Gov’t goes easy on dead businesses | Inquirer News

Gov’t goes easy on dead businesses

/ 05:07 AM October 31, 2011

Only 213 of 500 cemeteries and memorial parks in Central Luzon have acquired environmental clearance certificates (ECCs). However, many do not maintain the mandatory 25-meter distance from houses or businesses.

At least 35 funeral parlors have gotten ECCs but none has waste water treatment facilities and only use septic tanks. Six crematoria have licenses to operate in Central Luzon.

But government agencies have no information on how many funeral parlors and licensed embalmers operate in Bulacan, Pampanga, Bataan, Nueva Ecija, Tarlac, Zambales and Aurora.


These indicate that government regulation over activities and businesses related to the dead are limited or little, interviews with officials and reports from the Environmental Management Bureau (EMB) and Department of Health (DOH) showed.


These happened even as the DOH had crafted the implementing rules and regulations on the disposal of the dead in 1996 or 20 years after the Code of Sanitation (Presidential Decree No. 856) was issued.

These take place although the EMB, in 2008, required funeral parlors, cemeteries and crematoria to secure ECCs by undergoing the environmental impact assessment system (EIAS).

“Recent developments and studies show that wastes from funeral parlors and cemeteries are hazardous and a threat to the environment and to  public health if not properly disposed of,” EMB’s Memorandum Circular No. 009 said on why those establishments have been covered by EIAS.

“Likewise, the operation of crematoria, which involve the burning process, if not mitigated, may cause air pollution,” it said.

The EMB, however, does not have enough personnel to check and monitor compliance.

“The trend now is self-monitoring. We encourage project proponents to self monitor, to be honest, that even when the government is not monitoring them, they should follow the rules so their operations would not inconvenience others,” said Lormelyn Claudio, EMR regional director.


A major problem is the lack of sanitary engineers and inspectors in local governments that are at the forefront of enforcing laws, said Manuel Castro, chief of the DOH environmental and occupational health unit in the region.

The region’s seven provinces have a sanitary engineer each. The 117 towns and 13 cities have 309 sanitary inspectors.

“They don’t only monitor funeral parlors, cemeteries and embalmers. They inspect hospitals, clinics, restaurants, villages and markets,” said Castro, noting that some double up as health personnel.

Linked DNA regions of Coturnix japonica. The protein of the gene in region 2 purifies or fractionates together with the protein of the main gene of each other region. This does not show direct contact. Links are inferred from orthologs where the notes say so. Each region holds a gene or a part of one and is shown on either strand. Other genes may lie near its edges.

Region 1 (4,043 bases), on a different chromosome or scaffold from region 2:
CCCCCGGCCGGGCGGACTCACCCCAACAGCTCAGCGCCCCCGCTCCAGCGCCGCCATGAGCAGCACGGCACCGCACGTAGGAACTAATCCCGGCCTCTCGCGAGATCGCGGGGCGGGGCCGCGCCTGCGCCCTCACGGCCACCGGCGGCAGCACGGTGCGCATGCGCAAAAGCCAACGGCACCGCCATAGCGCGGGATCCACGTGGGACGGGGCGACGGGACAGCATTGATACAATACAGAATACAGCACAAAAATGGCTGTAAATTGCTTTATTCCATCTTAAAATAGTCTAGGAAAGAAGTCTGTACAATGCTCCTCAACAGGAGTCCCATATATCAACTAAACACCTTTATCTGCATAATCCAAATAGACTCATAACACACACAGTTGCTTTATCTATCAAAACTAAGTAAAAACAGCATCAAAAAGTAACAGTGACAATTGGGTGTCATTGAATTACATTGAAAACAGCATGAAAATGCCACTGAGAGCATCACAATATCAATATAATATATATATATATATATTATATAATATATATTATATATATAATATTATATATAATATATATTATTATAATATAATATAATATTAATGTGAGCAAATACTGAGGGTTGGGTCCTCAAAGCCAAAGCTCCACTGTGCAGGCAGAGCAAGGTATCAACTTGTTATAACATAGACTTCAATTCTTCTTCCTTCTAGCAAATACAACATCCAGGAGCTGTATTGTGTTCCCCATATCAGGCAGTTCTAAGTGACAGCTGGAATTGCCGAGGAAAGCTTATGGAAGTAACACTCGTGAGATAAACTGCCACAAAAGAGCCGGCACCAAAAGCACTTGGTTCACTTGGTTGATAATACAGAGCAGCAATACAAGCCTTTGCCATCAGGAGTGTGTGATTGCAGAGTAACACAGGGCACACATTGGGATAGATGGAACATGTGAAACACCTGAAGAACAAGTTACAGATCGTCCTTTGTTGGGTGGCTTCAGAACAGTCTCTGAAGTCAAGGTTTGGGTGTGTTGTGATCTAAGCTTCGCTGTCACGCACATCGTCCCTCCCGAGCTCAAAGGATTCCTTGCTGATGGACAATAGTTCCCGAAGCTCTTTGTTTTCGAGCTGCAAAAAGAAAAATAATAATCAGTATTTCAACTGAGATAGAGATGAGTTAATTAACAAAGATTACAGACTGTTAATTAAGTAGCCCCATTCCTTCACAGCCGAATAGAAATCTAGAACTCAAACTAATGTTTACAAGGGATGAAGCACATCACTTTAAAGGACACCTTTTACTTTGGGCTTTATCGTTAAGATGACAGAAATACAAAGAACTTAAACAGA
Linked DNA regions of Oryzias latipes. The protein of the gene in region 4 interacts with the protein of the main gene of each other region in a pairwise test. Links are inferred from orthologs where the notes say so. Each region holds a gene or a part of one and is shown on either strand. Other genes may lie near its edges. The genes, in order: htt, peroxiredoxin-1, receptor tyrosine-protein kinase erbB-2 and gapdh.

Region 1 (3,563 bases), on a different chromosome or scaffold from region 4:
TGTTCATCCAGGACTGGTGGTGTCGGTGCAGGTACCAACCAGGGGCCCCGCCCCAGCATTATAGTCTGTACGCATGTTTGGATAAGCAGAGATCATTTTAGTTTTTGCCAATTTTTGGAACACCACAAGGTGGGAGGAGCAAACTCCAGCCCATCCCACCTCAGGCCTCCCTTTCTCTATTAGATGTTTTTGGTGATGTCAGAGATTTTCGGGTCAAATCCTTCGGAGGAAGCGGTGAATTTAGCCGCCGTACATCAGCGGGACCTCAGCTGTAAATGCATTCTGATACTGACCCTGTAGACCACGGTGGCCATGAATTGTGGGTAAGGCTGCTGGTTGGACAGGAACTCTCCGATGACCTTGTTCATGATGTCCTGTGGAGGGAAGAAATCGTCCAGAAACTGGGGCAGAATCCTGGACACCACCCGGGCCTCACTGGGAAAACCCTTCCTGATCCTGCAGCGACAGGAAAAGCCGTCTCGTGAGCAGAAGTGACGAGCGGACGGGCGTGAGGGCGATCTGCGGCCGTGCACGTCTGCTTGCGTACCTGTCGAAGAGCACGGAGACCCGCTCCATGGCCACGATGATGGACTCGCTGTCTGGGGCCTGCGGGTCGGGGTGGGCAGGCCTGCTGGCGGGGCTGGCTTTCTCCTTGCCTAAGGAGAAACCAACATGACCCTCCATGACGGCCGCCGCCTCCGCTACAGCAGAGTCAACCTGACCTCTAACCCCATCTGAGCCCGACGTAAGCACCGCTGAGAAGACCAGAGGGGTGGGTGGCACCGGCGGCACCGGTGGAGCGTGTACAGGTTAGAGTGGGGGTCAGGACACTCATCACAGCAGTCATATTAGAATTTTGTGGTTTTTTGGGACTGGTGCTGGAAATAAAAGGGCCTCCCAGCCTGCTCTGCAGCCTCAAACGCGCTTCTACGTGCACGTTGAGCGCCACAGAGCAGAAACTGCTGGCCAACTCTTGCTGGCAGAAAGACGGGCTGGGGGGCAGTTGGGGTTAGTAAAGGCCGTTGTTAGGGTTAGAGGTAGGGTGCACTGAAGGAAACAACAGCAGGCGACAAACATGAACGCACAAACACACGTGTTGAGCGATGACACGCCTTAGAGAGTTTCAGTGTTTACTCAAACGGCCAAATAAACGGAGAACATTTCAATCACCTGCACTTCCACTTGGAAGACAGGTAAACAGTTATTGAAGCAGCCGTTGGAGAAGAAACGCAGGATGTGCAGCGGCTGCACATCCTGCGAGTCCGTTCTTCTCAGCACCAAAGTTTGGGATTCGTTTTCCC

Only two funeral parlors with morgues get their wastes (cotton, gloves, needles, etc.) sterilized before disposing of these in sanitary landfills, said Al Kane, president of Safe Waste Inc.

Castro said workers occasionally report seeing human body parts in dumps.

None get to enter the Kalangitan landfill in Tarlac, said Alex Laguisma, pollution control officer of the Metro Clark Waste Management Corp. that runs the site. The landfill has a separate site for keeping hazardous wastes, like those from morgues, he said.

Not many are eager to get permits because of the amount of paper work and other requirements. Developers of memorial parks or cemeteries are required to submit 21 documents, including ECCs.

Contamination of groundwater can be avoided if concrete vaults are used to seal the corpse, said Jerry Quiape, an undertaker in Mabalacat, Pampanga.

But at P6,000 each, the vaults are not popular among poor families. “They go for ‘apartments,’” he said, referring to concrete niches that are piled on top of the other.

The Northern Mortuary Association (NMA), a group of owners of mortuaries in Central and northern Luzon, wants the DOH and the Department of Trade and Industry (DTI) to crack down on illegal operators.

Around 40 fly-by-night operators abound in the region, initial data gathered by Noli Mensaldes, a member of the NMA organizing committee, showed.

Illegal enterprises are run without licenses from the DOT, DTI, local governments or public sanitary engineers, said Mario Cruz, one of the founding members of NMA.

“They employ boys as young as 14 years old as embalmers,” Cruz said.

He said clients also run the risk of not being able to claim insurance benefits for their dead because in the absence of permits, illegal mortuaries could not issue official receipts.

Cruz said many of those engaged in illegal mortuaries are coffin makers in Pampanga, making the situation in the province alarming.

“They make the coffins, buy chandeliers, get just about anybody to do the embalming, do the embalming under the tree, bury [the blood] and they’re in business,” Cruz said.

Some operators offer cremation services despite the absence of facilities or permits, he said.

Illegal operators pose unfair competition because they drop the cost by 50 percent due to low overhead expenses. Funeral services, including a metal coffin, fetch about P65,000, Cruz said.

He said illegal mortuaries can also be used as parties in crimes when they handle or dispose of victims or unidentified people without death certificates from hospitals.

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“We’re sounding off a wake-up call to our government agencies. It’s time to strictly regulate the industry,” Cruz said.


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